In exchange for the ceding of land, the U.S. was to protect them, and pay them one million and six hundred thousand dollars over ten years, plus other sums of money.  The U.S. was also to build schools, and educate and train Native Americans and more!  The U.S. Congress did not ratify many of these contracts and so the terms were not kept, but the U.S. obtained the land anyways.

Fort Casper

Ft. Casper was not built to last very long!

The last fort we visited in Wyoming was Fort Casper.  (Click on Fort Casper.) It lies on the edge of Casper, Wyoming.  This fort was built with logs.  The buildings are small with low ceilings.  One structure was built for horses, and then several other structures were added using the previous wall, like duplexes added to each other. They housed the laundry, officer’s quarters, barracks, and trading post.

A modern laundry?

Fort Casper manned a bridge crossing the North Platte River and collected the tolls.  Army personnel were stationed here to protect a Pony Express outpost and the Telegraph from 1861-1867.

This looks good to me!

All of the Forts serve as a bridge to the past for tourists.  Sometimes they encourage you to touch artifacts but most of the time the stories are told behind glass.

They take you back to a time that you might not know or have forgotten.  This was our country and our people and the forts become a visible link to the conflicts, culture, and values of those who settled the west.  It takes your breath away!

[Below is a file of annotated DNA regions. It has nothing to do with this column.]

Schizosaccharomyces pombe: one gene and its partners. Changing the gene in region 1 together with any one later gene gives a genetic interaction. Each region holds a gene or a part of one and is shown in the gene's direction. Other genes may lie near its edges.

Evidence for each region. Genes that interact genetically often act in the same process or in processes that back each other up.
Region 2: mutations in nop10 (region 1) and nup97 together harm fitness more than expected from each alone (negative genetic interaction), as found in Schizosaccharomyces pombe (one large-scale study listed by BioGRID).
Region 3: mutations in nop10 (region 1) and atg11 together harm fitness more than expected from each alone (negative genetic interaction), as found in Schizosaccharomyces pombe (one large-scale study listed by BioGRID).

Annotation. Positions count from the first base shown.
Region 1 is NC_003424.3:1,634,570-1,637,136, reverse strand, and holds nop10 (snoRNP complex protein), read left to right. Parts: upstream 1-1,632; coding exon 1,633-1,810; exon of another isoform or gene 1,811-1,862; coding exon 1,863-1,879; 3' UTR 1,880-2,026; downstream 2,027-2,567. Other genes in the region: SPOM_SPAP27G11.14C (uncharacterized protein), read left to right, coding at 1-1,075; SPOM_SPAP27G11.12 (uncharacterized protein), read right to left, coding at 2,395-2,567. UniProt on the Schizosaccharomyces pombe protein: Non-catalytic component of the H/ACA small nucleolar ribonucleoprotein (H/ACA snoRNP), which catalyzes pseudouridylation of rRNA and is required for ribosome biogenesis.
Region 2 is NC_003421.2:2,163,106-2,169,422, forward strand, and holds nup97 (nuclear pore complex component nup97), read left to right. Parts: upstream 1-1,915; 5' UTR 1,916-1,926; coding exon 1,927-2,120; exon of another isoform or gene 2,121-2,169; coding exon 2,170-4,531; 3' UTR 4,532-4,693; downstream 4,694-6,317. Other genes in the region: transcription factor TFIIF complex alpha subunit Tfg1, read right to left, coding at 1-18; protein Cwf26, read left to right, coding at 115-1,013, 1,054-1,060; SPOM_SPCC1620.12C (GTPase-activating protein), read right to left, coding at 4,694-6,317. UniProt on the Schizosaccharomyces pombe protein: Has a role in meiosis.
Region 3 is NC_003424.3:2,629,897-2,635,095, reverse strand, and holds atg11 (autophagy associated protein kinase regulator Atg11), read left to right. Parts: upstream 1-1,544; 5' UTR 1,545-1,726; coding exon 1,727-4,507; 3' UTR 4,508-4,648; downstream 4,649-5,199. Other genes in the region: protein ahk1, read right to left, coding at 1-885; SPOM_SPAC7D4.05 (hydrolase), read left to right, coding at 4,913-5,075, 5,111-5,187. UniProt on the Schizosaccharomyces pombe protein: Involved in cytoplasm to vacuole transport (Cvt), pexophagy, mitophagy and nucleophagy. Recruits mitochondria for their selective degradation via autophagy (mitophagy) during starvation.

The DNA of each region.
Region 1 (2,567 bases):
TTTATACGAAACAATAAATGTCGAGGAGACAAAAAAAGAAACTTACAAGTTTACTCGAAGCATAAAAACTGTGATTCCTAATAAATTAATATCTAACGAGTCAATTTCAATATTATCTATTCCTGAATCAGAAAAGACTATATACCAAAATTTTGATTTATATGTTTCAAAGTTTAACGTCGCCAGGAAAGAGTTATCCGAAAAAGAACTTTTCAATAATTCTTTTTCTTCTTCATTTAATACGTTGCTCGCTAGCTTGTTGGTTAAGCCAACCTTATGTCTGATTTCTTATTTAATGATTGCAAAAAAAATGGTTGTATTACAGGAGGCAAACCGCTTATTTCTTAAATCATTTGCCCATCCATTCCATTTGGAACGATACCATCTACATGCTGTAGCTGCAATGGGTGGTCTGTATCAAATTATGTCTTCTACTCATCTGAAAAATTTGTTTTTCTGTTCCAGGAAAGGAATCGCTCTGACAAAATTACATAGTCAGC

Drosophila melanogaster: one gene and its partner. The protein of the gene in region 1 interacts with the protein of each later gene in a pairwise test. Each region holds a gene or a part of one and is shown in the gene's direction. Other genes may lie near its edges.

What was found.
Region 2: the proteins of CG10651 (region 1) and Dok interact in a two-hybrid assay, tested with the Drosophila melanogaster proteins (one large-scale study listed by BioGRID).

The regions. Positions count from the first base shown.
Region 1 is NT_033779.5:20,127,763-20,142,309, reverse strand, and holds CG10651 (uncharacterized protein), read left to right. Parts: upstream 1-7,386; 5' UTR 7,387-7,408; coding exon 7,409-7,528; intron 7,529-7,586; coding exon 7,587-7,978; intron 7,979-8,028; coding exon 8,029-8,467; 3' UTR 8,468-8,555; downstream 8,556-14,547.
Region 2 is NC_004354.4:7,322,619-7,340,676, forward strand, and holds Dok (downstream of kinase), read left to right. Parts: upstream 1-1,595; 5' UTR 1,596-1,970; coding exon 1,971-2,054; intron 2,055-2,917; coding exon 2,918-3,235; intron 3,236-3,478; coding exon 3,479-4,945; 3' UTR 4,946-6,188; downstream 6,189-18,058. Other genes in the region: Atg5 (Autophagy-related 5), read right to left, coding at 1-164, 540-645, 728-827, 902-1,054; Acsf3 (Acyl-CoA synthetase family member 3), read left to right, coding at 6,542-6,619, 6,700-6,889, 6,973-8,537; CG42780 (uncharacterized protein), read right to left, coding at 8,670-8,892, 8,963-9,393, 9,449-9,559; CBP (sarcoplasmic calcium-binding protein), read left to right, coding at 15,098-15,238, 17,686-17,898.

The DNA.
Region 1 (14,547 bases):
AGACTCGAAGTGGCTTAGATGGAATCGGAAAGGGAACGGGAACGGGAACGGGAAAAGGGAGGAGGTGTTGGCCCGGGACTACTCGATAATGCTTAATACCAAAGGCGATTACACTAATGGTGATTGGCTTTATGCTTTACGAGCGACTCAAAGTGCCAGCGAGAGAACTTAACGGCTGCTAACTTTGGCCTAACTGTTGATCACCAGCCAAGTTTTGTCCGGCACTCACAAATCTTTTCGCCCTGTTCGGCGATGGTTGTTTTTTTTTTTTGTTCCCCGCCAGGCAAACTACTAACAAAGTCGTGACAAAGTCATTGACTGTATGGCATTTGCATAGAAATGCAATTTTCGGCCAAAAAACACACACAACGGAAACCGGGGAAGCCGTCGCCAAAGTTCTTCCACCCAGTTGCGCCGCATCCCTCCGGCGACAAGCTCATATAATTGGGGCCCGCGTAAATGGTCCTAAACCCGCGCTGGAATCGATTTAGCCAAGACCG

And it strongly reminds us, with the exception of Native Americans, that we are all immigrants!

As always, this post is copyrighted by Marla J. Selvidge

Below is a photo of some friends who were dining just outside our RV!

 

 

 

 

 

 

 

Posted in 19th century architecture, Calvary, Camping, Camping in Wyoming, First Nations, Forts, Nebraska | Tagged , , , , , | Leave a comment

Dancing West with the Rain Across Nebraska

The Hills are Singing!

The North Platte River is a river abundant with little islands! What a sight!

Stepping outside your normal life by traveling can be rejuvenating.  We have only been on the road for a week and have learned and experienced more than we could share with others.  We are humbled because we know so little about the states that we are visiting.  I kept thinking of the tune, “The Hills are Alive with the Sound of Music,” as we entered the western part of Nebraska with its grasslands and canyons. I am certain I heard them singing!

Pony Express Here we Come!

When I think of the Pony Express an image of a blonde young man riding the wind on a painted pony appears before me.  The Pony Express lasted less than two years but we all know about it.  Of course, I did not know the three entrepreneurs (Russell, Majors, Waddell) bought hundreds of horses, hired hundreds of men, and built 186 Pony Express stations all the way from St. Joseph to Sacramento, California.  I had no idea of the plans and extravagant cost. Neither had I ever thought of snow, tornados, wild animals, heat, or the fact that the rider had to change horses about every 10 miles.  I just imagined that the young man rode as fast as he could until he dropped!